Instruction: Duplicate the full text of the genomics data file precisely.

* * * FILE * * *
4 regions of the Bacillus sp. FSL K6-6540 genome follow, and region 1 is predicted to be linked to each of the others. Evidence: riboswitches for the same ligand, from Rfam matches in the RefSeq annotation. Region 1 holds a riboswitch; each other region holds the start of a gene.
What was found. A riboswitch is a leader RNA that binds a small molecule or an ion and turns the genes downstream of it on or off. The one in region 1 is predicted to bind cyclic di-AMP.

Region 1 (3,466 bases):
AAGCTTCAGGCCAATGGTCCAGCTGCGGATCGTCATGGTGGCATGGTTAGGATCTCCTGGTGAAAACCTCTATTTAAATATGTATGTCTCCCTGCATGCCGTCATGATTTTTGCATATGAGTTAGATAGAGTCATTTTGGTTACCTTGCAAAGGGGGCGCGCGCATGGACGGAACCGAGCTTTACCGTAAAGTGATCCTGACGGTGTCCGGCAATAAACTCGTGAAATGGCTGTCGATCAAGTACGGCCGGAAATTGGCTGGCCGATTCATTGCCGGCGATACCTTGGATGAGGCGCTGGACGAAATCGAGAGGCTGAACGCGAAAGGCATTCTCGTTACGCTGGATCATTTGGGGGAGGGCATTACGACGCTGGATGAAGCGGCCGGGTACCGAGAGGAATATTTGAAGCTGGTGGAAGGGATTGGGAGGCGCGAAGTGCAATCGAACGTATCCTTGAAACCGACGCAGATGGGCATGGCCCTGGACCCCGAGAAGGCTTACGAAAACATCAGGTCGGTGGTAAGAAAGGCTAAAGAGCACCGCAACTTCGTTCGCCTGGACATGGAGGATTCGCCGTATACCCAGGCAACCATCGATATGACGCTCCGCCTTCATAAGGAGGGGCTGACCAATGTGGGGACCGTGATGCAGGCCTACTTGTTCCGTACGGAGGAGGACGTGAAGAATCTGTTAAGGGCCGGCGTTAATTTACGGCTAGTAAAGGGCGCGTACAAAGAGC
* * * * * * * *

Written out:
4 regions of the Bacillus sp. FSL K6-6540 genome follow, and region 1 is predicted to be linked to each of the others. Evidence: riboswitches for the same ligand, from Rfam matches in the RefSeq annotation. Region 1 holds a riboswitch; each other region holds the start of a gene.
What was found. A riboswitch is a leader RNA that binds a small molecule or an ion and turns the genes downstream of it on or off. The one in region 1 is predicted to bind cyclic di-AMP.

Region 1 (3,466 bases):
AAGCTTCAGGCCAATGGTCCAGCTGCGGATCGTCATGGTGGCATGGTTAGGATCTCCTGGTGAAAACCTCTATTTAAATATGTATGTCTCCCTGCATGCCGTCATGATTTTTGCATATGAGTTAGATAGAGTCATTTTGGTTACCTTGCAAAGGGGGCGCGCGCATGGACGGAACCGAGCTTTACCGTAAAGTGATCCTGACGGTGTCCGGCAATAAACTCGTGAAATGGCTGTCGATCAAGTACGGCCGGAAATTGGCTGGCCGATTCATTGCCGGCGATACCTTGGATGAGGCGCTGGACGAAATCGAGAGGCTGAACGCGAAAGGCATTCTCGTTACGCTGGATCATTTGGGGGAGGGCATTACGACGCTGGATGAAGCGGCCGGGTACCGAGAGGAATATTTGAAGCTGGTGGAAGGGATTGGGAGGCGCGAAGTGCAATCGAACGTATCCTTGAAACCGACGCAGATGGGCATGGCCCTGGACCCCGAGAAGGCTTACGAAAACATCAGGTCGGTGGTAAGAAAGGCTAAAGAGCACCGCAACTTCGTTCGCCTGGACATGGAGGATTCGCCGTATACCCAGGCAACCATCGATATGACGCTCCGCCTTCATAAGGAGGGGCTGACCAATGTGGGGACCGTGATGCAGGCCTACTTGTTCCGTACGGAGGAGGACGTGAAGAATCTGTTAAGGGCCGGCGTTAATTTACGGCTAGTAAAGGGCGCGTACAAAGAGC